Public Health

Pest Management

Birds
Why Birds Are a Concern

Birds are not generally a concern from a disease standpoint, but when they gather in large numbers in close proximity to human populations, the accumulation of droppings can pose health problems as well as other concerns. Depending on their location and the likelihood of human exposure, dropping accumulation can cause:

  • Too much weight on a structure, leading to structural damage
  • Unsightly appearance/foul odor
  • Disease

The most pressing of these problems from a health and safety standpoint is disease. The primary fungal disease of concern is histoplasmosis. The disease is caused by the inhalation of spores that are associated with bird droppings.   Unlike bats, birds do not carry the disease.  Their droppings serve as a nutrient source for the disease causing spores to proliferate.  The hazard is created when the dry droppings are disturbed and the disease causing spores become airborne.

Removal of Droppings

Removal of a small amount of bat and bird droppings:

Spray the area with a mixture of bleach and water (ratio of 1 part of bleach to 9 parts of cool water) just to dampen the area.  This will also prevent aerosolizing any droppings during removal.  Scoop up droppings and place in a plastic bag and dispose.

After the droppings have been removed, scrub the area with the same concentration of bleach water, rinse thoroughly.  Place contaminated gloves in plastic bag and dispose of bag in trash.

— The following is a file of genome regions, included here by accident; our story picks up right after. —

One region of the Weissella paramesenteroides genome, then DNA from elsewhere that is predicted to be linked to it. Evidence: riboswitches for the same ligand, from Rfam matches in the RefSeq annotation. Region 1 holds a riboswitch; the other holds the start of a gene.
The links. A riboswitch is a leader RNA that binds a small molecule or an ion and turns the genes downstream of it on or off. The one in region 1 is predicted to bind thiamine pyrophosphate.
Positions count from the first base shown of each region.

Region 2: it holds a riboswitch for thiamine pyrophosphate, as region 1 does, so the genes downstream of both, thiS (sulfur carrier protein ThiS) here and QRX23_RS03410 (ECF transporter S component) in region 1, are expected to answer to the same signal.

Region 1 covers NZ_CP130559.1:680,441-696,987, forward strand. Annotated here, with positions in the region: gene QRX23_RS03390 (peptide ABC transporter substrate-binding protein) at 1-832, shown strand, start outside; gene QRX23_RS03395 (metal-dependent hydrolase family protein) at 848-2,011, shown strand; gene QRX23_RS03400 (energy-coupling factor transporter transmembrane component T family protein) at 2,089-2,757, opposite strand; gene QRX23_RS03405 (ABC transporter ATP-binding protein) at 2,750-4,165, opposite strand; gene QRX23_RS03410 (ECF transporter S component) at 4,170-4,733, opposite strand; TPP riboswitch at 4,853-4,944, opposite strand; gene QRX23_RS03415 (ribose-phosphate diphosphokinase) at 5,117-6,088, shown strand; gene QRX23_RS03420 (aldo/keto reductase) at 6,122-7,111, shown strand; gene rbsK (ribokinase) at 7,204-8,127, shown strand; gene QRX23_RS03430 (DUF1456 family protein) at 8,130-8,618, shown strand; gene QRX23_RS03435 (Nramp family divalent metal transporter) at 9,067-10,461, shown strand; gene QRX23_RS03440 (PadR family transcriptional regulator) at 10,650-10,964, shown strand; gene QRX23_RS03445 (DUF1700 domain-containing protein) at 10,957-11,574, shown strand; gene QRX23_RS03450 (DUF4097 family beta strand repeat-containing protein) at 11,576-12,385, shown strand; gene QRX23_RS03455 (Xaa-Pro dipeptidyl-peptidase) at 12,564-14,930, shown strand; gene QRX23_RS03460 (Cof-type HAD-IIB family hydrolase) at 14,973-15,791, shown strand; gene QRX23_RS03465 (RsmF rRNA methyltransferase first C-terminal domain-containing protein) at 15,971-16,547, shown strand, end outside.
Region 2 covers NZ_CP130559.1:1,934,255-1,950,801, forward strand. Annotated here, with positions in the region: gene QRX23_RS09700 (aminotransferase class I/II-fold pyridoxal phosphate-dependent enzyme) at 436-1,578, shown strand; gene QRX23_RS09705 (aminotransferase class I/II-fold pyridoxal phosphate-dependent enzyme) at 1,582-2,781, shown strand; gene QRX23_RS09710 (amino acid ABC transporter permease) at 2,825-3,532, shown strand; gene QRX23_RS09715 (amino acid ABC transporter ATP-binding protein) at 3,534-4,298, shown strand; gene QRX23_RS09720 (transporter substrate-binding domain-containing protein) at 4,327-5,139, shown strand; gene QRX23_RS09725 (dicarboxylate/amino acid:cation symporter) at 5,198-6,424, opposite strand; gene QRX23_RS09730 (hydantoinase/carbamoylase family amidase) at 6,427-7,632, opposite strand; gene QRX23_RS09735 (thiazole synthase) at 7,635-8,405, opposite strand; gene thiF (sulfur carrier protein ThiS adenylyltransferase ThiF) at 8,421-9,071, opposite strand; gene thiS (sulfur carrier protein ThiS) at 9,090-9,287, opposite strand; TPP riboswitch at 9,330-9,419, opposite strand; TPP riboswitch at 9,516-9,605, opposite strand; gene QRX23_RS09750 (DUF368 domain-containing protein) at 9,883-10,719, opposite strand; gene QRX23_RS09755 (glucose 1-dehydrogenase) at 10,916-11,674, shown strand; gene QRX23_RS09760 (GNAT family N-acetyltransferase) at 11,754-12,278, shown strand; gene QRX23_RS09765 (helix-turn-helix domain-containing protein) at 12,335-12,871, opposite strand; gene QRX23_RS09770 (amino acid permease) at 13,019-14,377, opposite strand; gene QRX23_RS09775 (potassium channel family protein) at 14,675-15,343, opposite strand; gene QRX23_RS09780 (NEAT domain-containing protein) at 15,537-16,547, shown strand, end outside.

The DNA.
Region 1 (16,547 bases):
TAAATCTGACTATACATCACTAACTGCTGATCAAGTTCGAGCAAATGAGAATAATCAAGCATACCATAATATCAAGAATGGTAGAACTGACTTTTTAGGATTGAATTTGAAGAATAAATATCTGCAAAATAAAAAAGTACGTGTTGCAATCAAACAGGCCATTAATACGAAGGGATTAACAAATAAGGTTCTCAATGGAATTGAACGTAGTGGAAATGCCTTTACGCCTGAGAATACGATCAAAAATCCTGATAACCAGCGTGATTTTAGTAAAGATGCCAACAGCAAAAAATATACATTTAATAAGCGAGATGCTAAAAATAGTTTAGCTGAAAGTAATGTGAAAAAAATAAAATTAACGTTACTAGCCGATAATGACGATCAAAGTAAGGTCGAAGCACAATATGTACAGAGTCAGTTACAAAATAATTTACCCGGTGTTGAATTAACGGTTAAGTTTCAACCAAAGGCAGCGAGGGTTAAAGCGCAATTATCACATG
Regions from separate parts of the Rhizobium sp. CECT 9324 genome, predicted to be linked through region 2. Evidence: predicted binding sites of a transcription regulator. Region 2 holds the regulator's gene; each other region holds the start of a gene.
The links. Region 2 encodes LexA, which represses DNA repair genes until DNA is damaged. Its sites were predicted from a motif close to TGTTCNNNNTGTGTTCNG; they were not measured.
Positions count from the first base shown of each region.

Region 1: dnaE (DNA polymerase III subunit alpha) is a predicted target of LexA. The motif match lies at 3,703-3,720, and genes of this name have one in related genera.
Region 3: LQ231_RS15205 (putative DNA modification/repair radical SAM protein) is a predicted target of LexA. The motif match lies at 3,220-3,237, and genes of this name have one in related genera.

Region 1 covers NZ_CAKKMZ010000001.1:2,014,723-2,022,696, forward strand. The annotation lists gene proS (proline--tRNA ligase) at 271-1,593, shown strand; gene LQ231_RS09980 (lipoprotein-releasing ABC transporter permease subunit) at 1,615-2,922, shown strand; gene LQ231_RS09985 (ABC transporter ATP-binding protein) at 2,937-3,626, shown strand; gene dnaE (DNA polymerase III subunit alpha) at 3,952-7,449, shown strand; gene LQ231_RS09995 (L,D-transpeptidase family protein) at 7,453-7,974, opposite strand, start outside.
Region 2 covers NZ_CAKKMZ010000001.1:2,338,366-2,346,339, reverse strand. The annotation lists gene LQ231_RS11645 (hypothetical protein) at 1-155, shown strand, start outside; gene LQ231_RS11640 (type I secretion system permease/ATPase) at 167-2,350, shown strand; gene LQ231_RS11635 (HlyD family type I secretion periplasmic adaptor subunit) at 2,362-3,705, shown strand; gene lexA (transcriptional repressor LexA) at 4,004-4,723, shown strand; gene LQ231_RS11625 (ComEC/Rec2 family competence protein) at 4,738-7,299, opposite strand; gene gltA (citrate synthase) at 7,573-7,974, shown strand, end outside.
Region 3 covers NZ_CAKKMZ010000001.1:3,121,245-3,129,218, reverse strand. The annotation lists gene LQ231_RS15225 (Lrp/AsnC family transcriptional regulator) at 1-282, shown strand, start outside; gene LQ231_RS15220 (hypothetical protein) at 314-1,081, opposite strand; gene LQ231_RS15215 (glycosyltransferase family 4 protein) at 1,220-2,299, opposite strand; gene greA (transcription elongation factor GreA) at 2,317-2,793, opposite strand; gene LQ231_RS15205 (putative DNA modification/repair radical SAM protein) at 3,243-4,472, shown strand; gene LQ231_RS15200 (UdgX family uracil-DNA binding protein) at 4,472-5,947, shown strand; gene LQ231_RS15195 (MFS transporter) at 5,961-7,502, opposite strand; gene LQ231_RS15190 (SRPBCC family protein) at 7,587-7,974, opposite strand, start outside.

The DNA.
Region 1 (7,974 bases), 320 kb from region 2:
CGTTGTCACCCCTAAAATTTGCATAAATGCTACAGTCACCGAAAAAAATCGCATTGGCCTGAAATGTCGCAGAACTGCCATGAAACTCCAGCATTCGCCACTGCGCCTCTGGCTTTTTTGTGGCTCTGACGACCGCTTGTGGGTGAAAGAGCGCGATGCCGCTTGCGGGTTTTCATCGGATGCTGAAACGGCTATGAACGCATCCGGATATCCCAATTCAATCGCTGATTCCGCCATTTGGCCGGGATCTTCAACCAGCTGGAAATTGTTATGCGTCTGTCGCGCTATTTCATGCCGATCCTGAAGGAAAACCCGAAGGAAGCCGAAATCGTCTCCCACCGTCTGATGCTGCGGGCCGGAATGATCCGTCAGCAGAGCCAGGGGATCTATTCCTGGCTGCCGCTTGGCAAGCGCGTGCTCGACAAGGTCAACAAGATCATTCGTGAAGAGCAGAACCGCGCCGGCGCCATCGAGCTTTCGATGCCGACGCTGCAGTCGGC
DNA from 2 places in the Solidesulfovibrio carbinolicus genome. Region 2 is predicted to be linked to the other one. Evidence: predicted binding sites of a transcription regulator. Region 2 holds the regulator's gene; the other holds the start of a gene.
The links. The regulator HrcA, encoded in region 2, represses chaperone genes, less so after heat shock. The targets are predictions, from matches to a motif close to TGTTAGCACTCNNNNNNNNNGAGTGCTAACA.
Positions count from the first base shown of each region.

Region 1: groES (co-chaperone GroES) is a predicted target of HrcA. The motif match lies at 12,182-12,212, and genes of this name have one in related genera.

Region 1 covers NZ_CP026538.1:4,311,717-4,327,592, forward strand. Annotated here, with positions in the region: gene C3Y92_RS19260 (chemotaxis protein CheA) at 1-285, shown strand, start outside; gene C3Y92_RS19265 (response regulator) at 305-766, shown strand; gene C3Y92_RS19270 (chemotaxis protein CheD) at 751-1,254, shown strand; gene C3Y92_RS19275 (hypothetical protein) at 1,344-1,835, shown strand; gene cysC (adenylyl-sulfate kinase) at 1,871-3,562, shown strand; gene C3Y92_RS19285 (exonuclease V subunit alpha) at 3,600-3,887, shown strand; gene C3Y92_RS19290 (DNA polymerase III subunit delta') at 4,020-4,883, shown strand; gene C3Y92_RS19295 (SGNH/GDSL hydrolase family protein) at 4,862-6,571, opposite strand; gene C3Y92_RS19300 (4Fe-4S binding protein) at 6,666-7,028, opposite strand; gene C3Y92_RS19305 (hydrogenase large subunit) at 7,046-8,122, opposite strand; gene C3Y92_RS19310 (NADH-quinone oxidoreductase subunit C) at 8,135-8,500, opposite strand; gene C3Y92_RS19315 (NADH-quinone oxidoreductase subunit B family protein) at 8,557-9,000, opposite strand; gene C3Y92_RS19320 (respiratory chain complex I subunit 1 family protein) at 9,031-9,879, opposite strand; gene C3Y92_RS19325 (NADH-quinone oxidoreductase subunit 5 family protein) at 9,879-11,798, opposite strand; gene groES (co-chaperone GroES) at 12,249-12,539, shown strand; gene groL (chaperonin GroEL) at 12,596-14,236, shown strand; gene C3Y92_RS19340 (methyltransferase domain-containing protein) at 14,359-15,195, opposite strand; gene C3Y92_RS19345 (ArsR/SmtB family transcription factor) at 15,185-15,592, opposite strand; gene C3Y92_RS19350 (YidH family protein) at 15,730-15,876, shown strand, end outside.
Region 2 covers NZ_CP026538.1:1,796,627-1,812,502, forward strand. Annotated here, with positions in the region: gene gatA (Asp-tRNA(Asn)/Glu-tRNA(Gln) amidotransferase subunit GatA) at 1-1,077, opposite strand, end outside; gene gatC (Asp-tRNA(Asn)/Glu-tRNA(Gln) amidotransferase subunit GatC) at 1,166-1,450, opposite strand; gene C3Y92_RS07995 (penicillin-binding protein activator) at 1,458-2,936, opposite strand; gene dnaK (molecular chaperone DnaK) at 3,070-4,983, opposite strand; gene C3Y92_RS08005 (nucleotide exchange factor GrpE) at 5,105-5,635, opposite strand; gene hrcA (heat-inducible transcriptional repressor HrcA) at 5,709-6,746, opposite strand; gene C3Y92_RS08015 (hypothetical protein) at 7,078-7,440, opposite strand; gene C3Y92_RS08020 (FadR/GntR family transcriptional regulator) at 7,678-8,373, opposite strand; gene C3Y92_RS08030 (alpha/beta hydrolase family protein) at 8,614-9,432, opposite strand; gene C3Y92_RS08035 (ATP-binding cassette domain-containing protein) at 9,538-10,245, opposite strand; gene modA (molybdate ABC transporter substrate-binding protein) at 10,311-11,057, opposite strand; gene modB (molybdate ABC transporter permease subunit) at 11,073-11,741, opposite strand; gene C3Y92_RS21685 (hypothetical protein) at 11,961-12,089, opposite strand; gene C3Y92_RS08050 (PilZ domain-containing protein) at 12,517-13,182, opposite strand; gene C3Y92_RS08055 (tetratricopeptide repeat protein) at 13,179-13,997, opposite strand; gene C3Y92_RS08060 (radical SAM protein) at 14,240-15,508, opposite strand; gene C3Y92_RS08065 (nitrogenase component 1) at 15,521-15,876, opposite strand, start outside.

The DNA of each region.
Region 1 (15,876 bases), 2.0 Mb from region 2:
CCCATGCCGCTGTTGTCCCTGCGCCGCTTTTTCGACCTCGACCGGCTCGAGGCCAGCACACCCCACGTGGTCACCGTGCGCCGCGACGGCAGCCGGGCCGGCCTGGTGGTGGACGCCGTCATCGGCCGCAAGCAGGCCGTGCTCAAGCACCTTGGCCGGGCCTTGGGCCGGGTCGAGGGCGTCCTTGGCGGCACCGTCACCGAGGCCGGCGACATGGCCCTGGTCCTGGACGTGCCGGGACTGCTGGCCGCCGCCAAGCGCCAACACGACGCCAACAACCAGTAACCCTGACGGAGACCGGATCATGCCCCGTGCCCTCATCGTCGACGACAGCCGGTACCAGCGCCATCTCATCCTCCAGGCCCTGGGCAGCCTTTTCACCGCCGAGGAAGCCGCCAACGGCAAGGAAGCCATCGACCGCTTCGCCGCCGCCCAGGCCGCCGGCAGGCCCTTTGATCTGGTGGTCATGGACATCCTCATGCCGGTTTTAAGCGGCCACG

Personal Protection Equipment required:

    • Safety glasses or goggles
    • Latex gloves
    • N-100 dust mask

Removal of large accumulations of bat and bird droppings

This removal can be very complicated because of the chemicals used, personal protective equipment and the protection of people living in the area.  The cleanup must be done by professional companies that specialize in the removal of hazardous waste.

The Centers for Disease Control recommends consulting the NIOSH/NCID document Histoplasmosis: Protecting Workers at Risk.before starting a job or activity where there is a possibility of being exposed to H. capsulatum.

Additional information:

CDC:  Histoplasmosis- Protecting Workers at Risk